My calculations were for a 24 hour outage with normal electrical consumption. If it goes beyong 24 hours, I'll hook up my 6500w gas generator to charge the batteries.

4 more could be in the plan if the current 4 don't provide real-world use.

We had a 3624 at the old house with 8 crap batteries, and we never came close to maxing them out. The longest balckout we've had here in 1.5 years is 18 hours.

You use the refrigerator with the inverter?? if so, there is no way your inverter would last 24 hours on it, it doesn't matter any calculations you could have made on it, by experience I'll tell you is impossible. Even without the refrigerator you will have to turn off several appliances and lights to reach the 24 hour mark.
 

cobraboy

Pro-Bono Demolition Hobbyist
Jul 24, 2004
40,964
922
113
You use the refrigerator with the inverter?? if so, there is no way your inverter would last 24 hours on it, it doesn't matter any calculations you could have made on it, by experience I'll tell you is impossible. Even without the refrigerator you will have to turn off several appliances and lights to reach the 24 hour mark.
You are incorrect. I'm somewhat of a geek in many ways, and my research is very certain. I have tested my fridge and it draws 18 amps at startup, 10.5 at running. That equals, at 110v, 1980 watts at start and 1155 while running.

It runs about no more than 1/3 of the time; I keep the inside at 40 degrees and the freezer at 15 degrees. It is a modern Samsung unit that is effecient and well insulated.

I use a total of 550kw a month according to Edenorte, and that includes an a/c unit in our bedroom running 8 hours a nite, a water heater used 30 minutes a day and a pump from the cistern to the tinaco...none of which are connected to inverter circuits.

Therefore, I consume a tad less than 18,500w a day, including the three biggest energy hogs, about 170amps. With a 10% loss of efficiency due to the inverter, my 880 ah bank has a usable capacity of 396 amps.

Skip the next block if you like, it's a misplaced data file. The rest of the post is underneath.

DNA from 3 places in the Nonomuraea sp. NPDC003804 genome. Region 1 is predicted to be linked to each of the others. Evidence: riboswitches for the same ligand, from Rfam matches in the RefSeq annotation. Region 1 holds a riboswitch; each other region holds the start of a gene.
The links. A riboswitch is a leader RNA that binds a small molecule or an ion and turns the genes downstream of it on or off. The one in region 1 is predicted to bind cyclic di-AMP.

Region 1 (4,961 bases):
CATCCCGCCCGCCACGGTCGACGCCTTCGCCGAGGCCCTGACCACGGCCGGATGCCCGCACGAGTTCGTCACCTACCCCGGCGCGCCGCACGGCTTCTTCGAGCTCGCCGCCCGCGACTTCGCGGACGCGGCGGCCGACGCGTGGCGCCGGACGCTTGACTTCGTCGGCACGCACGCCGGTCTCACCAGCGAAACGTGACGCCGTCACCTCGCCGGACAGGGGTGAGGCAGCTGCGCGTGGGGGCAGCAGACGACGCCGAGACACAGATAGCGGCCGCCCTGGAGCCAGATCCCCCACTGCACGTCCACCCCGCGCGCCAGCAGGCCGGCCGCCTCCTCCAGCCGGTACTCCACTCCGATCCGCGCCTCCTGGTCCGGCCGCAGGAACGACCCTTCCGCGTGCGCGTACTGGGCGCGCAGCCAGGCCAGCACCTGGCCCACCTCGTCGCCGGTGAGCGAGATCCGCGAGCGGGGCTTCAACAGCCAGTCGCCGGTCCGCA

I'm pretty certain I have it covered.

I had to do the same calculations in sizing a power/inverter/charging/battery system for a larger sailboat, and I was spot on with the amount of time I had between engine charges.
 

ExtremeR

Silver
Mar 22, 2006
3,078
320
0
Oh well, Sometimes calculations are just that, calculations, I am talking by experience here, not just babbling stuff, We've had an inverter since 2000 first with 8 batteries and then with just 4 (really expensive to change 8 every 2 years). And the longer blackout we had was one time when Edesur disconnected us from the main supply as somebody forgot to pay the bill, with 8 batteries and the fridge running (Mabe) the inverter lasted exactly 19 hours, by then we had an small apartment with only 6 lights on, 2 TV's, couple of ceiling fans and a desktop PC.

Now with only 4 batteries we don't bother connecting the fridge with the inverter as we know by experience that will last 5-6 hours at most (bigger apartment may have something to do with that too).

Let's wait the real test to see if it matches your calculation sheet.
 
Status
Not open for further replies.